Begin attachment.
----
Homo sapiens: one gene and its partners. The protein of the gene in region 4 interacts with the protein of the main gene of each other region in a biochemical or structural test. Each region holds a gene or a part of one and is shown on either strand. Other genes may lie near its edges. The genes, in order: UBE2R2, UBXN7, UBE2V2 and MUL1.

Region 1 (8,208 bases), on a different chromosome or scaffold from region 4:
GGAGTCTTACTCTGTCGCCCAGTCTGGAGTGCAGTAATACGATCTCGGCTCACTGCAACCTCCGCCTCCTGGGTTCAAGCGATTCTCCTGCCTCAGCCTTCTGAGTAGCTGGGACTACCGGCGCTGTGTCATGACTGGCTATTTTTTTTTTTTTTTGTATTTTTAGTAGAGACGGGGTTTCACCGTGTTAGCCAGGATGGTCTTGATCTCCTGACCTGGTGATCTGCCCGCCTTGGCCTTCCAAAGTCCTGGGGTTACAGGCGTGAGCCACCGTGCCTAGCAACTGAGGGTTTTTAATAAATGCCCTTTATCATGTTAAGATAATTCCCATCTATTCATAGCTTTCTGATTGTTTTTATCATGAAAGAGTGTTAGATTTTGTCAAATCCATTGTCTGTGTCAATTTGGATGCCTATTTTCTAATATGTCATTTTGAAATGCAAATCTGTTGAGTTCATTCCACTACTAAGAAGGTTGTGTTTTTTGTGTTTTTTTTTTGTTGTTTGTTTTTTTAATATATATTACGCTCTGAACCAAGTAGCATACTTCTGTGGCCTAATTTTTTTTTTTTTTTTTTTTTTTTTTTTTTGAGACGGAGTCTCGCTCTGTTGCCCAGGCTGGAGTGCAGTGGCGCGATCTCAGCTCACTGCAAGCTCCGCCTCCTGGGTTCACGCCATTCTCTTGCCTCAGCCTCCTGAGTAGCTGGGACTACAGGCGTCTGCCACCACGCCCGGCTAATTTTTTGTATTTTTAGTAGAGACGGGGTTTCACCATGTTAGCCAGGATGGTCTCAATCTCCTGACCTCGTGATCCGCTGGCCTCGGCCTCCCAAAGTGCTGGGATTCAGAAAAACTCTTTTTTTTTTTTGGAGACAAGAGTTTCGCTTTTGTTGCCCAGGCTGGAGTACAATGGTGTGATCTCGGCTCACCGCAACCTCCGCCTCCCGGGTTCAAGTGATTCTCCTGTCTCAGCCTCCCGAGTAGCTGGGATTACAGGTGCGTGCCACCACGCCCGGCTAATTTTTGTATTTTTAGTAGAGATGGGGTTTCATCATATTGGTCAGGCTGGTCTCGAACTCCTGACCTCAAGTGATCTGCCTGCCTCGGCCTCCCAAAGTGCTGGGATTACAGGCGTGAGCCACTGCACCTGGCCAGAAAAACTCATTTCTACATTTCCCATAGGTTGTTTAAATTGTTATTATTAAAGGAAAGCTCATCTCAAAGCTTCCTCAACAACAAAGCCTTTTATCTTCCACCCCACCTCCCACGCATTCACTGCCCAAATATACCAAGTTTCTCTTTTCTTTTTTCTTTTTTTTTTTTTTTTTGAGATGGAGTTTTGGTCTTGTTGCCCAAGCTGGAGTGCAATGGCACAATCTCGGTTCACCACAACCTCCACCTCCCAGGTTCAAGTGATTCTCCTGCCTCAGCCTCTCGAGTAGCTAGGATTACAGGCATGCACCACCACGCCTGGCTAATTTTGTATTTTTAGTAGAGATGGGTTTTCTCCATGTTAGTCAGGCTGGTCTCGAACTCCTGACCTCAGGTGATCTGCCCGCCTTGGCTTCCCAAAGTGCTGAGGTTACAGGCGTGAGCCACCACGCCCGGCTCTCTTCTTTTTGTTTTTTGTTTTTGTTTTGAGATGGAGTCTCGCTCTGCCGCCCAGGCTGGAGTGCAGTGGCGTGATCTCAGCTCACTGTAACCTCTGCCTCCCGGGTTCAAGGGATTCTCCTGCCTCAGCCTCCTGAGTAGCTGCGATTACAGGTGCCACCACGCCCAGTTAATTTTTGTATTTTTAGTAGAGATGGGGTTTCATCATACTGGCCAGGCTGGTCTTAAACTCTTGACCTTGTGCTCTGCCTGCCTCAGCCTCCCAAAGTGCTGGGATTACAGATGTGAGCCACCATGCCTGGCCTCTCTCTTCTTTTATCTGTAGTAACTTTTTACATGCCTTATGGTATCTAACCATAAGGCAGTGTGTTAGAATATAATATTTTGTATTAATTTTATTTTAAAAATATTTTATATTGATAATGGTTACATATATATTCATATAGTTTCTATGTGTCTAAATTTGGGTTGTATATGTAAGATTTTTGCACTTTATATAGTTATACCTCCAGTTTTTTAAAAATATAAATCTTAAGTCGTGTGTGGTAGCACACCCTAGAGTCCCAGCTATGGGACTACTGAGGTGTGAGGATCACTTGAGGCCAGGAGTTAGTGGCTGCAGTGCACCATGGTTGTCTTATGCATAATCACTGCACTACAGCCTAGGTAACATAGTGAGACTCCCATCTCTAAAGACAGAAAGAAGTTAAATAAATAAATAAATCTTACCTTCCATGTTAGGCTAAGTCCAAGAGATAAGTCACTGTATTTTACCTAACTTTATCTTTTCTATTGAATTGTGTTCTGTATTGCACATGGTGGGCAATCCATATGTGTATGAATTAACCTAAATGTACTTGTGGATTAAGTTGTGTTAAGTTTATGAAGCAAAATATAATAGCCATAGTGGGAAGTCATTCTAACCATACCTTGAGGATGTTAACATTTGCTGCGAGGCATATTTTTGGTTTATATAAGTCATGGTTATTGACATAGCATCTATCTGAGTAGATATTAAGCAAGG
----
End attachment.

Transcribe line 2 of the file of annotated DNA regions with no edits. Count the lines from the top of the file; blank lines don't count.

Region 1 (8,208 bases), on a different chromosome or scaffold from region 4: